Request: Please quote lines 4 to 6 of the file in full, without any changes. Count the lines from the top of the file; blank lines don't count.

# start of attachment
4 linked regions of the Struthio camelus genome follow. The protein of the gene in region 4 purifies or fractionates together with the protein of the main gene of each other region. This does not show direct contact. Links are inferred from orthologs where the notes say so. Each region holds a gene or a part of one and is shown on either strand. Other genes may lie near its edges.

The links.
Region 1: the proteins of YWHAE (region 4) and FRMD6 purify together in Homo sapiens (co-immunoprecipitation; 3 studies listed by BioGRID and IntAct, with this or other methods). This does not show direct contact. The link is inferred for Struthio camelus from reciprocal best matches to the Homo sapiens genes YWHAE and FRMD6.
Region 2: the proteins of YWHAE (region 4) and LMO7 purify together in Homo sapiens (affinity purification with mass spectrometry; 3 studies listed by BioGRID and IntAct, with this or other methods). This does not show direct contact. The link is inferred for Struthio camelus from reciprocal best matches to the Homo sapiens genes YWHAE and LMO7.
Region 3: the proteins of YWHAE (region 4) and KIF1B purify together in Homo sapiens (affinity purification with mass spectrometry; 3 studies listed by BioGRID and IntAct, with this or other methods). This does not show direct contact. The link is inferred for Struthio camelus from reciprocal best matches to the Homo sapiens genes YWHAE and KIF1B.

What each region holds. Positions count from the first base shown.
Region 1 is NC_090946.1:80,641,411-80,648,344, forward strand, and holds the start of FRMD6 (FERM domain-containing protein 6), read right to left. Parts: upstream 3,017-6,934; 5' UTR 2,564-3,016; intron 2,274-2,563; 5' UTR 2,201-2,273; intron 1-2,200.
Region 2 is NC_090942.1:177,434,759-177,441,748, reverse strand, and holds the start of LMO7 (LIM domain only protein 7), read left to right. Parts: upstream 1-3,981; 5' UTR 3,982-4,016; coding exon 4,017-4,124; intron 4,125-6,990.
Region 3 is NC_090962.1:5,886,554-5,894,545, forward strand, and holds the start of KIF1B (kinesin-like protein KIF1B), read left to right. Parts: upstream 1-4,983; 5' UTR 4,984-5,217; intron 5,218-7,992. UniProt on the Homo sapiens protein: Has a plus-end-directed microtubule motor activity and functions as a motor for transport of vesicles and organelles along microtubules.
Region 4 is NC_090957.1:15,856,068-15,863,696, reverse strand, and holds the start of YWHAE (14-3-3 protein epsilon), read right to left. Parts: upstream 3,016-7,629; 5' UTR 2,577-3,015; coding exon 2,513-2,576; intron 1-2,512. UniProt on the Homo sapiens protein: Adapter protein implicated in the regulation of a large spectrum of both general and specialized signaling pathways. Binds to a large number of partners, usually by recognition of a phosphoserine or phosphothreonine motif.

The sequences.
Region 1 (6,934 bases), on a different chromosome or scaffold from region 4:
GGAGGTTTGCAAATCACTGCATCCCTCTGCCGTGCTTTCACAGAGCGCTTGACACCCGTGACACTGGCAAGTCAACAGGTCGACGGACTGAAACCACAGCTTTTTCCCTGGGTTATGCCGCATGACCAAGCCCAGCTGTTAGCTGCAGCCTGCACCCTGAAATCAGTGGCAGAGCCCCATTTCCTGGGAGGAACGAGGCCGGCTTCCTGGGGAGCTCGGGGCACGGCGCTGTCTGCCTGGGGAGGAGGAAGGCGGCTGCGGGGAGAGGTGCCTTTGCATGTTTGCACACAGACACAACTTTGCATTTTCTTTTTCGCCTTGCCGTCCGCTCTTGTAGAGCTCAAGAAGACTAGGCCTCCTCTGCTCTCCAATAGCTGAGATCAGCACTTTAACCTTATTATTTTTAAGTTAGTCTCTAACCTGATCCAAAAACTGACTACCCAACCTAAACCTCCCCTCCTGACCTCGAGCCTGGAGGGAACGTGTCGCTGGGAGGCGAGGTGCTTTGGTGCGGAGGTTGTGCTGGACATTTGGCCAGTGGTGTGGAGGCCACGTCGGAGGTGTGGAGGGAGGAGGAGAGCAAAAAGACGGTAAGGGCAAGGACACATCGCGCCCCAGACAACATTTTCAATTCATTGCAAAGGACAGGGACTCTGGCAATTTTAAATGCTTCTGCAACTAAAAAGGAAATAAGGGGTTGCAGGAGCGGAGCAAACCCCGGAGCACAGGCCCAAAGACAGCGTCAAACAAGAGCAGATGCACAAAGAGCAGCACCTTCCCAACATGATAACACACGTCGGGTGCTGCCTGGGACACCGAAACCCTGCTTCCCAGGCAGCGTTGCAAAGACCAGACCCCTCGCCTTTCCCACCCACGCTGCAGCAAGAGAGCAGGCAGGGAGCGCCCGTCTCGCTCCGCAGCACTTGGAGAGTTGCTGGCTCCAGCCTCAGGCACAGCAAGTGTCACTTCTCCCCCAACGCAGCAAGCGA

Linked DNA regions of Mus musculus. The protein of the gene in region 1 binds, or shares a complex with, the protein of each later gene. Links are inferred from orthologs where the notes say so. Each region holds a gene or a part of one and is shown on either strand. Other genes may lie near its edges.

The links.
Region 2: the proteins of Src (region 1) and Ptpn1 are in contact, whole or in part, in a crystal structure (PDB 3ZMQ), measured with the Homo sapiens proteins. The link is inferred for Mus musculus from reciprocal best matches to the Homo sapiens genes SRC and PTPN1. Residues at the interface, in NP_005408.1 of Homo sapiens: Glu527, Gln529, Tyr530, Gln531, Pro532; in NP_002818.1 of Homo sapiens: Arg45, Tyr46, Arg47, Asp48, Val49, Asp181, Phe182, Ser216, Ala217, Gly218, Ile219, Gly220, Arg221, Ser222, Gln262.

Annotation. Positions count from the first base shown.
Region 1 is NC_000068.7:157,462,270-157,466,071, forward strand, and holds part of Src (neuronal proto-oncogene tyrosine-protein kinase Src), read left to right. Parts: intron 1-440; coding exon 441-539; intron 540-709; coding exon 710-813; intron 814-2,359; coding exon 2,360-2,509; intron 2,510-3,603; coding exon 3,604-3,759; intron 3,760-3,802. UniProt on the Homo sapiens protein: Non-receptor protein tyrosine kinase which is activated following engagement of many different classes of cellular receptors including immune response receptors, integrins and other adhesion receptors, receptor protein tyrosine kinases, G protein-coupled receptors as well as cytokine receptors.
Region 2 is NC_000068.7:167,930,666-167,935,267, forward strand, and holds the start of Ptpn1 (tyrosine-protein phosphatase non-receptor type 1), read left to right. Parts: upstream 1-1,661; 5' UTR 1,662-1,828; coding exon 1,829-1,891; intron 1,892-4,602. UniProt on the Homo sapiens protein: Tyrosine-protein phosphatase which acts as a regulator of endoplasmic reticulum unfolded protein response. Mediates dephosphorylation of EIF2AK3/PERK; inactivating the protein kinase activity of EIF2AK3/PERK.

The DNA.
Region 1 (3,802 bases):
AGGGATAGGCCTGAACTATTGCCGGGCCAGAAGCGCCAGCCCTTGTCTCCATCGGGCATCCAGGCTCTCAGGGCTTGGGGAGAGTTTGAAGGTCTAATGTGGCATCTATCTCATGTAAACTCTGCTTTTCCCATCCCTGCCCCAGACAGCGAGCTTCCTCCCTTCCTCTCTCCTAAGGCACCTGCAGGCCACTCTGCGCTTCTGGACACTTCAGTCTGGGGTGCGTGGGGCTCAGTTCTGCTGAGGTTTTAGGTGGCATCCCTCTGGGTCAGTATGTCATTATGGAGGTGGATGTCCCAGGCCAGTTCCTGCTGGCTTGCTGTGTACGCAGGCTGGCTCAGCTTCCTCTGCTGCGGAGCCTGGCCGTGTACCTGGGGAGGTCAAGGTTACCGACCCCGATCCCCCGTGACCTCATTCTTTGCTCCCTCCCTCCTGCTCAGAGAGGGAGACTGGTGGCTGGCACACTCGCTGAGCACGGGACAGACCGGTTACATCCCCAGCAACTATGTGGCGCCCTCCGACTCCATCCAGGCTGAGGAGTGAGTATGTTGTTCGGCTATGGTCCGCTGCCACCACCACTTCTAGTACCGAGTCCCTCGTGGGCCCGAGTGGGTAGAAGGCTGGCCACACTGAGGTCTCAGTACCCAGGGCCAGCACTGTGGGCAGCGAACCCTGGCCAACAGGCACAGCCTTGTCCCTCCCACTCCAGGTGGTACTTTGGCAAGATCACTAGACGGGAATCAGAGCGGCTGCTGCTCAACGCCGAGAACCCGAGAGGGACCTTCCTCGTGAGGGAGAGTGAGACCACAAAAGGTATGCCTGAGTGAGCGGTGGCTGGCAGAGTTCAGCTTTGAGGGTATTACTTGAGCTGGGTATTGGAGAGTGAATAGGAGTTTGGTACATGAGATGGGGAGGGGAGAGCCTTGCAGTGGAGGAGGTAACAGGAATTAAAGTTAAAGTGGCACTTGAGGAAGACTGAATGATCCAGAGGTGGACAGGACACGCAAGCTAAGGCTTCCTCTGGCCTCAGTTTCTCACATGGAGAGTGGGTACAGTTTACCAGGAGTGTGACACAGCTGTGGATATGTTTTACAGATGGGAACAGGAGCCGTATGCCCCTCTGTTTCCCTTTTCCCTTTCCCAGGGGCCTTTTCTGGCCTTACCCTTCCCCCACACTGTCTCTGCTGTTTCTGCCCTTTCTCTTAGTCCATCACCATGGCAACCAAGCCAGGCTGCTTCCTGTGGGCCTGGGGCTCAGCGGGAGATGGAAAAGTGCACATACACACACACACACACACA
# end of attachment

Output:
Region 2: the proteins of YWHAE (region 4) and LMO7 purify together in Homo sapiens (affinity purification with mass spectrometry; 3 studies listed by BioGRID and IntAct, with this or other methods). This does not show direct contact. The link is inferred for Struthio camelus from reciprocal best matches to the Homo sapiens genes YWHAE and LMO7.
Region 3: the proteins of YWHAE (region 4) and KIF1B purify together in Homo sapiens (affinity purification with mass spectrometry; 3 studies listed by BioGRID and IntAct, with this or other methods). This does not show direct contact. The link is inferred for Struthio camelus from reciprocal best matches to the Homo sapiens genes YWHAE and KIF1B.

What each region holds. Positions count from the first base shown.